How to Survive the Hardest Parts of Drug and Alcohol Detox

Lifestyleby Mashum Mollah16 December 2021

Drug and Alcohol Detox

From the moment you made a decision to start your recovery, you knew Drug and Alcohol detox would be tough. The physical symptoms alone could make anyone feel as if they don’t have the strength to make it another day.

Add to that, the anxiety, fever, chills, sweating, and sense of loneliness can make you want to avoid detoxing from alcohol or drugs and continue supporting your addiction instead. Fear not, as with this guide, you can learn how to best work with the staff and resources you have to start your recovery as comfortably and painlessly as possible.

Accept assistance with a fever

Accept assistance with a fever

Within your first several days of drug and alcohol detox, you’ll find it’s hard to stay mentally strong when you have a fever. There will also be body aches, vomiting, and chills as your temperature soar into the hundreds of degrees. You’ll feel exhausted, in pain, and you’ll begin wondering if there will be an end to your ordeal.

The end result of this temporary suffering is a tendency to want to be alone and resist the help that’s being offered. But according to Dr. Albert Stezin (MBBS, Ph.D.), a clinician and neuroscientist, when you have a fever, it’s a good idea to check with the staff to make sure the temperature in your room is set between 60-70 degrees.

Resting and drinking plenty of water and ginger ale is also a good way to flush toxins from your body.  It’s also important to accept as much healthy food as possible, even during the first week when you don’t feel like eating. Fever won’t last forever, and the chills and pain you experience in your first few days are a sign of your eventual freedom from addiction.

Embrace counseling for hallucinations

Hallucinations turn into terrifying experiences for people in recovery who are detoxing from alcohol or drugs. Hallucinations can be auditory, tactile, or visual and also occur within the early days of stopping alcohol.

One study used data from the National Epidemiologic Survey on Alcohol and Related Conditions (NESARC) and found that of 34, 533 drinkers, 758 (2%), experienced alcohol withdrawal hallucinations (AWH). Whether hallucinations occur within the first 48 hours or the first week, the experiences aren’t limited to seeing blinking and flashing lights or feeling as if something is crawling on their skin.

If you’re hallucinating, you should speak to a trained psychotherapist where you’re being treated, especially considering these hallucinations might appear so real. Initially, you might not have that opportunity due to the severity of your withdrawal symptoms. But going over details of your hallucinations later with a counselor can bring clarity to an uncomfortable experience.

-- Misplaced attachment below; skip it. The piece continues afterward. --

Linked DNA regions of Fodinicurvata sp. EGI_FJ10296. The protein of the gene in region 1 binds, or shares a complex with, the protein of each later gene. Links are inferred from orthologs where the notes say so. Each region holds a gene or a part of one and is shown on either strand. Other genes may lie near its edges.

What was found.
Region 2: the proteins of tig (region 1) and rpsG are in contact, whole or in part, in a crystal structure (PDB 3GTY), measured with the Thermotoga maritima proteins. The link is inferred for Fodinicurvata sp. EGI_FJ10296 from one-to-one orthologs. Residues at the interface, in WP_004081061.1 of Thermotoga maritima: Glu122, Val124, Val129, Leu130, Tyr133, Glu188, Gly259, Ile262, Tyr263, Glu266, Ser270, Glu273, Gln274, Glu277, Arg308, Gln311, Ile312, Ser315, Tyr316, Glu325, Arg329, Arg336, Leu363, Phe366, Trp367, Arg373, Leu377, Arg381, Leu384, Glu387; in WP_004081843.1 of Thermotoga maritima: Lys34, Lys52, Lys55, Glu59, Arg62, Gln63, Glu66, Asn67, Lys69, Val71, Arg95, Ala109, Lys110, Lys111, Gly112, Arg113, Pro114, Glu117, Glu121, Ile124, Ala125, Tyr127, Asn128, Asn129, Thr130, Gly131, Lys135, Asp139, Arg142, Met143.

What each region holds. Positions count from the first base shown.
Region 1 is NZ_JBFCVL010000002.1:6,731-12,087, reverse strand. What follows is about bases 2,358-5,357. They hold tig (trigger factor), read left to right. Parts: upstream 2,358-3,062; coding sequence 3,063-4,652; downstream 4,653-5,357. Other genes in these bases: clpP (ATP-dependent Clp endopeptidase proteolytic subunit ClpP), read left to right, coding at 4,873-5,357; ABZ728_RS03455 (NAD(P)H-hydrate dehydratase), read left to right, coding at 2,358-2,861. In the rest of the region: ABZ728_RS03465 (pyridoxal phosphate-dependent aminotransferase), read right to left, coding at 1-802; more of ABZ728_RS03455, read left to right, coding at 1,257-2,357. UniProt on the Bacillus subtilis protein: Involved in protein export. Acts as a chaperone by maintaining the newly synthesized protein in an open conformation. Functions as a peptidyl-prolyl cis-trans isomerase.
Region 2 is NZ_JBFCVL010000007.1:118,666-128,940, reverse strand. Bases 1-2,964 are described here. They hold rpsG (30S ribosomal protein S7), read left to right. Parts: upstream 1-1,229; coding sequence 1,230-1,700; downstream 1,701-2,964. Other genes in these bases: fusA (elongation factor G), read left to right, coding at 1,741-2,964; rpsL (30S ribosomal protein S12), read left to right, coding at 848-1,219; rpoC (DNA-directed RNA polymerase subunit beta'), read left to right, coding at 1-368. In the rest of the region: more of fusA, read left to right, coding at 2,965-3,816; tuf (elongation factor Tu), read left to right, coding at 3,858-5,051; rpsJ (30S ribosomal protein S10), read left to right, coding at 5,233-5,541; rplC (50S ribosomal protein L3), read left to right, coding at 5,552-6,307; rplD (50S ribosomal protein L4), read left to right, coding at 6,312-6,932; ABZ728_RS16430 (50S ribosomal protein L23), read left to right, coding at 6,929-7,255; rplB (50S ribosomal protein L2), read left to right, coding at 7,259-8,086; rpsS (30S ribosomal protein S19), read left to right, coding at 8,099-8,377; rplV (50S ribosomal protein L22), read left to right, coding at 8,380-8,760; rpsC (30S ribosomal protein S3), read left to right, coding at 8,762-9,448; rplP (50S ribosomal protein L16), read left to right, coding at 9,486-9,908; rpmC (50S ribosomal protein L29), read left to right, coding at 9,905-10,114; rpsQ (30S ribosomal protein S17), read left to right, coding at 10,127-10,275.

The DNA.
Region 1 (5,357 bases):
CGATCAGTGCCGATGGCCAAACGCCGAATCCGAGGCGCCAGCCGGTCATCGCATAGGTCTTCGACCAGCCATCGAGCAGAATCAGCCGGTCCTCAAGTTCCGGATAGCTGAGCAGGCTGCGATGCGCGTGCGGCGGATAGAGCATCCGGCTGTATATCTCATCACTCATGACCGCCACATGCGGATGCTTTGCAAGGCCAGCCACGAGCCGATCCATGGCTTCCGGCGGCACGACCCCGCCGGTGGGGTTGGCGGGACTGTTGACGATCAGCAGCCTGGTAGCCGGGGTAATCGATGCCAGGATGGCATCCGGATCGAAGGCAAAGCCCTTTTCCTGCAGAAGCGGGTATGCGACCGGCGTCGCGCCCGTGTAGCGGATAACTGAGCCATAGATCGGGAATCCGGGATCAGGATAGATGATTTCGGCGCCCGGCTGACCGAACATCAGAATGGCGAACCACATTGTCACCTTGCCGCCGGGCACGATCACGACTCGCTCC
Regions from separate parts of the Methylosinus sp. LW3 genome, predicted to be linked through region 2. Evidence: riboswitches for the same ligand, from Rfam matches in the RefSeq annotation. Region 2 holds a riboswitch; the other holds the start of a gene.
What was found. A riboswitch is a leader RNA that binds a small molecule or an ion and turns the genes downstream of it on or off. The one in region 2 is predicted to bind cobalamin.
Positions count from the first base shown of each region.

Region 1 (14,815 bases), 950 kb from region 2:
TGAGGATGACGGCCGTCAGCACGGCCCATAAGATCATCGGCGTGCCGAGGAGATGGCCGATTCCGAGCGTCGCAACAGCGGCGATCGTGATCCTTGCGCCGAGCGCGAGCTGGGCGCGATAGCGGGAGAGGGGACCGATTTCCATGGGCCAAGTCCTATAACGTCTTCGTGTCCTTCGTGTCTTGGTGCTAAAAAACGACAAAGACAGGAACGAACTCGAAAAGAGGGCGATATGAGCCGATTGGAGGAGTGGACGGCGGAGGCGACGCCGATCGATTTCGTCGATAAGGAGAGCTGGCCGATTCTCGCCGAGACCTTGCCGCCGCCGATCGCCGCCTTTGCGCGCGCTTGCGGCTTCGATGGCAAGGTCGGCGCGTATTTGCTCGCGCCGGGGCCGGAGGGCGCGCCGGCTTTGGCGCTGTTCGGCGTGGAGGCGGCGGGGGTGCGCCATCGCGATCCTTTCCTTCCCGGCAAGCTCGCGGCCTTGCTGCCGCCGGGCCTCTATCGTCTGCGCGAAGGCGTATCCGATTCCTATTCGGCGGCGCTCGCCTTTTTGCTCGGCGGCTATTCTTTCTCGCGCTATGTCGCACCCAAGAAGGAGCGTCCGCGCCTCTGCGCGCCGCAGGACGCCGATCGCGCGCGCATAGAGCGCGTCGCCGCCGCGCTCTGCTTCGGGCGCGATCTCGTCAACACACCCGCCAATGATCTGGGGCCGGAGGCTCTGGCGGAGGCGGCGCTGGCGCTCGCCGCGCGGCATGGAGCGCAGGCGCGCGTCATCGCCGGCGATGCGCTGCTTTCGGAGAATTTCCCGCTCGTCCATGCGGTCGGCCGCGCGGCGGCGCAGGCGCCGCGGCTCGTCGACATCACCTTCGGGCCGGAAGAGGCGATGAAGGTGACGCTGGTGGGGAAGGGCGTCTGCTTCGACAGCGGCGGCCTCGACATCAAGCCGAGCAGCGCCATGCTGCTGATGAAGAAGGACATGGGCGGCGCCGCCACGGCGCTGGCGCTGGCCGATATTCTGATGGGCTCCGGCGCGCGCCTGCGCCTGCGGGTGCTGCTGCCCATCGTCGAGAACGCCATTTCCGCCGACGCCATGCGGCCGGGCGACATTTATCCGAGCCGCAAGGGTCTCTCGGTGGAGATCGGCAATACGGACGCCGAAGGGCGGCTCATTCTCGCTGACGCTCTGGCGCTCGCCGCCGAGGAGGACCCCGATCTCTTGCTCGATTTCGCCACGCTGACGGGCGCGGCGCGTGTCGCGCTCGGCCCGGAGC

Overcome anxiety by talking about your addiction

Overcome anxiety by talking about your addiction

Now that you’ve survived the fever and hallucinations, you may have noticed some of your withdrawal symptoms disappear after the first or second week. That’s alcohol, a substance that has become a toxin to your body, leaving your system to the point that it no longer produces sickness even though you don’t have it.

Talk to your therapists, counselors, and other staff about your addiction, as this will help them help you in the long run. During your intake, you might have remembered asking questions regarding the types of substance (if not alcohol) you used and for how long. You might have also provided information regarding underlying medical conditions and the impact they have. Now is your chance to go deeper.

According to Very Well Mind, communicating with someone who has an addiction problem is challenging, but the staff at your Drug and Alcohol detox center will be thoughtful and take their time in answering your questions, all while showing you kindness and compassion. As you prepare to recover fully following your Drug and Alcohol detox, trust that the environment you’re in is a strong starting point for being clean from substances forever.

Drug and Alcohol Detox is one of the first steps you’ll take in recovering from substance abuse. Along the way, you may experience a debilitating fever and intense hallucinations. Your experience may make you believe you won’t survive. However, understanding the symptoms and how you can use the program to survive Drug and Alcohol Detox is worth your effort once you make the decision to stop alcohol and drugs.

Today, you might have horrible body aches and be unable to keep any food down for long. But in a month, you’ll be moving toward the next steps in your recovery. To start or continue your recovery, read more about flushing harmful substances from your body.

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Mashum Mollah

Mashum Mollah is an entrepreneur, founder and CEO at Viacon, a digital marketing agency that drive visibility, engagement, and proven results. He blogs at thedailynotes.com/.

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